Oneshot, Thanks for your response. I just don't want to underestimate the power of stupid people IE lawyers and gun fearing idiots. I know a guy who lost his CCW for getting into a shooting in CA (gun haters). He was a Special Forces guy who shot the guy twice in the chest, the DA said because he was a highly trained to use firearms that he he should have shot him in the shoulder or something, even though the BG had a knife on the guys wife.
    A good lawyer should have been able to successfully defend it by asserting that because of his high degree of Special Forces training, the two to the chest was a muscle memory trained response that was ingrained in him through years of specialized weapons and marksmanship training. It was a specialized and trained automatic response with a sidearm to a justifiable lethal threat.
    Know Guns, Know Safety, Know Peace.
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  8. #38
    Senior Member Array Rotorblade's Avatar
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    After a self defense shooting I'm guessing most folks wouldn't be able to remember how many rounds they fired. If you truly are in fear of your life I would expect that all rounds would be expended into the bad guy. If you re-loaded and continued to shoot when the bad guy was down then you might have a problem.
    I seriously doubt a DA would try to make an issue out of how many rounds were fired by a civilian in a situation where there was a clear bad guy vs good guy scenario and the good guy emptied his gun in a couple of seconds.

    Before anyone posts a story about how this actually happened, I'm not talking about a domestic dispute situation, or some other situation with extenuating circumstances. I'm talking about bad guy breaks into home, gas station robbery, etc.

    My instructor always told me it would be better for you when the cops rolled up if you were standing there in a trance pulling the trigger over and over on an empty cylinder!

  9. #39
    Member Array Fenris's Avatar
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    One problem with giving your entire magazine to the BG, is that you have nothing left to give his friend.

  10. #40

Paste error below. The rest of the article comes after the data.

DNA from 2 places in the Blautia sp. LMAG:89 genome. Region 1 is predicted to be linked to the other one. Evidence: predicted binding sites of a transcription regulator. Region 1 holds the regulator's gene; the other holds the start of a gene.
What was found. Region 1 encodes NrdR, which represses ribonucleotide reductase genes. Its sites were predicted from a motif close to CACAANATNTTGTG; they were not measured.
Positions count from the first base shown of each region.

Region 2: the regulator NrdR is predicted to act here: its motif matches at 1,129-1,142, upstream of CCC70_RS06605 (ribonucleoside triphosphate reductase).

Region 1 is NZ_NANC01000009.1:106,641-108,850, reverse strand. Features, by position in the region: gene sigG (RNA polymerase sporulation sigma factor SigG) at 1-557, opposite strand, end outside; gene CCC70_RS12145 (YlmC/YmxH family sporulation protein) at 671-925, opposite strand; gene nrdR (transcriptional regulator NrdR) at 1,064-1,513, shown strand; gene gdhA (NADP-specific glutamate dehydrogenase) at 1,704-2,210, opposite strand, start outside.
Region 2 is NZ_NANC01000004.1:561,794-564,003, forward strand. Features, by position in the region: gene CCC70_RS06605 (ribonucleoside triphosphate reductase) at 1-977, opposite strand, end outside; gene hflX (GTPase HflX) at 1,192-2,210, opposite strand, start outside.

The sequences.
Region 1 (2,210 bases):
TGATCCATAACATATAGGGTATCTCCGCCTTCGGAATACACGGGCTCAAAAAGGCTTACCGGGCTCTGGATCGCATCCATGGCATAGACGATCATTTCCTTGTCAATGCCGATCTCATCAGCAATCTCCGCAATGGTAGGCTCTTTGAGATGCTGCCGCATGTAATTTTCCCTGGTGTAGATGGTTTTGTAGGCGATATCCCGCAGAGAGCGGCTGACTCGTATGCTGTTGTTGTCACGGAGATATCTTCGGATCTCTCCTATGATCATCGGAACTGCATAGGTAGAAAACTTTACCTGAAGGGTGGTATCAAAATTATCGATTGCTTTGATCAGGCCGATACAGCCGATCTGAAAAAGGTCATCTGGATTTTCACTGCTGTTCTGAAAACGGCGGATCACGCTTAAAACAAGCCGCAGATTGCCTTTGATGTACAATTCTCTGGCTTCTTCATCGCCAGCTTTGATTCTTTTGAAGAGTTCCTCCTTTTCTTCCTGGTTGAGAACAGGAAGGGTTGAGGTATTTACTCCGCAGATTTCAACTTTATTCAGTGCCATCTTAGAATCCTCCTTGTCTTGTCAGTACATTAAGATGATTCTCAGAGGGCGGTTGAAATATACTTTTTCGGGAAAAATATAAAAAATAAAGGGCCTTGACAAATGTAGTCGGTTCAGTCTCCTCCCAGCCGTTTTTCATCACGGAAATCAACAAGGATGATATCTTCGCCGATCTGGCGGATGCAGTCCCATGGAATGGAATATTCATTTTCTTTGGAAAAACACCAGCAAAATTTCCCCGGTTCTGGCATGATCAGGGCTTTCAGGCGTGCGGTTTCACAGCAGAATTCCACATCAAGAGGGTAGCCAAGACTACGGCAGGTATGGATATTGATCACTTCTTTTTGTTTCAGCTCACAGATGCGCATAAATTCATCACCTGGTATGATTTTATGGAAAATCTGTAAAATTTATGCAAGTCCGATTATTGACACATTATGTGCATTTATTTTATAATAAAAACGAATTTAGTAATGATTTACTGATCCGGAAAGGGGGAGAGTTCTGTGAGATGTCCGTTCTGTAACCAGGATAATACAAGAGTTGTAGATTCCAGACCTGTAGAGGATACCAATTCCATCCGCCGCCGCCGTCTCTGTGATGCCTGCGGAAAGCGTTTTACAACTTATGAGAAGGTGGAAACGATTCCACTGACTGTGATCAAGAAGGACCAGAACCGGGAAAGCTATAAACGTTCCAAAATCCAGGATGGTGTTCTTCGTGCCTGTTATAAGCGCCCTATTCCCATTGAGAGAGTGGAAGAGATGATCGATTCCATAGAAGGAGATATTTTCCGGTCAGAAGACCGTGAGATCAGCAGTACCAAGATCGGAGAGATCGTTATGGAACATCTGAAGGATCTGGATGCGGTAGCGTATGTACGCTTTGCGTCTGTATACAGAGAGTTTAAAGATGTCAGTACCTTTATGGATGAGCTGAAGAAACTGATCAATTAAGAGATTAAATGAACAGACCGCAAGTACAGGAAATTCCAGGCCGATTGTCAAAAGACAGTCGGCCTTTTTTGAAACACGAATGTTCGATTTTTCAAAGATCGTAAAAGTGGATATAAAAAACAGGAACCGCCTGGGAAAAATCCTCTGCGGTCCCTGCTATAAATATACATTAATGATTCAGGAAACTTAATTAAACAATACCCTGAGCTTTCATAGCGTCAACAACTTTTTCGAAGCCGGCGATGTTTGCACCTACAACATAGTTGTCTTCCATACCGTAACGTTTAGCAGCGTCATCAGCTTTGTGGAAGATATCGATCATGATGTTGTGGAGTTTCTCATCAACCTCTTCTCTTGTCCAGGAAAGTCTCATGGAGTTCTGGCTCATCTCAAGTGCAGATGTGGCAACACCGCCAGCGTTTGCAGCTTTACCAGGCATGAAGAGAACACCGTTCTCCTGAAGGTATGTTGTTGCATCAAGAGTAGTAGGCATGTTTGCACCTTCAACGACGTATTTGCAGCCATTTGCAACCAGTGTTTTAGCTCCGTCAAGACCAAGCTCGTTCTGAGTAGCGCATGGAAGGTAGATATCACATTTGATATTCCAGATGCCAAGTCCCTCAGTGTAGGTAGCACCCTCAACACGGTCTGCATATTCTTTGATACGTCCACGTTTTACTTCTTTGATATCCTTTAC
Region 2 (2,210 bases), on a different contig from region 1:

VIP Member Array MitchellCT's Avatar
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    I don't post here anymore...Sorry
    Quote Originally Posted by 12smile View Post
    that If the guy is down a shot in the foot or knee is lesser use of force than a few more in the chest which may be the temptation in the heat of the moment.

    If an Aluminum baseball bat were laying next to the downed may think of holstering and bashing him in the knees w/ the bat a few times before you considered the threat "stopped"
    If this is what you are thinking, get some training from a reputable source that will teach you about use of force laws.

    That post of yours litteraly frightens me that you are walking around in public with a loaded gun.
    Last edited by pgrass101; March 15th, 2010 at 01:25 PM. Reason: Removed personal comments

  11. #41
    Member Array Bandolero's Avatar
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    Quote Originally Posted by gmark340 View Post
    link to article quoted above:
    “Excessive” shots and falling assailants: A fresh look at OIS subtleties

    Most of my courses and the one at the police academy stressed two shots COM, low ready, evaluate the threat and be prepared for a failure to stop drill. However, more and more, I am seeing classes being taught that advise multiple shots to COM until the target goes down and is no longer a threat (just because he goes down does not mean he is still a threat). The philosophy here is that the handgun cartridge is generally underpowered for the task and, absent a CNS hit, can't let enough blood out to shut down the threat soon enough if it is close. In addition, making head shots on a moving target can be unreliable. Therefore, put as many shots on target as possible in the shortest amount of time. I'm not sure I fully subscribe to the theory yet but have a certain sympathy for it, especially since the self-defense could be taking place under circumstances in which you might not know, or be sure, that you even hit your target to begin with. If he is still up and coming, AOJ applies so keep shooting. Bottom line, its a facts and circumstances test but the people that grade it will be doing it from the luxury of their easy chairs, not scrambling around in the gutter with you.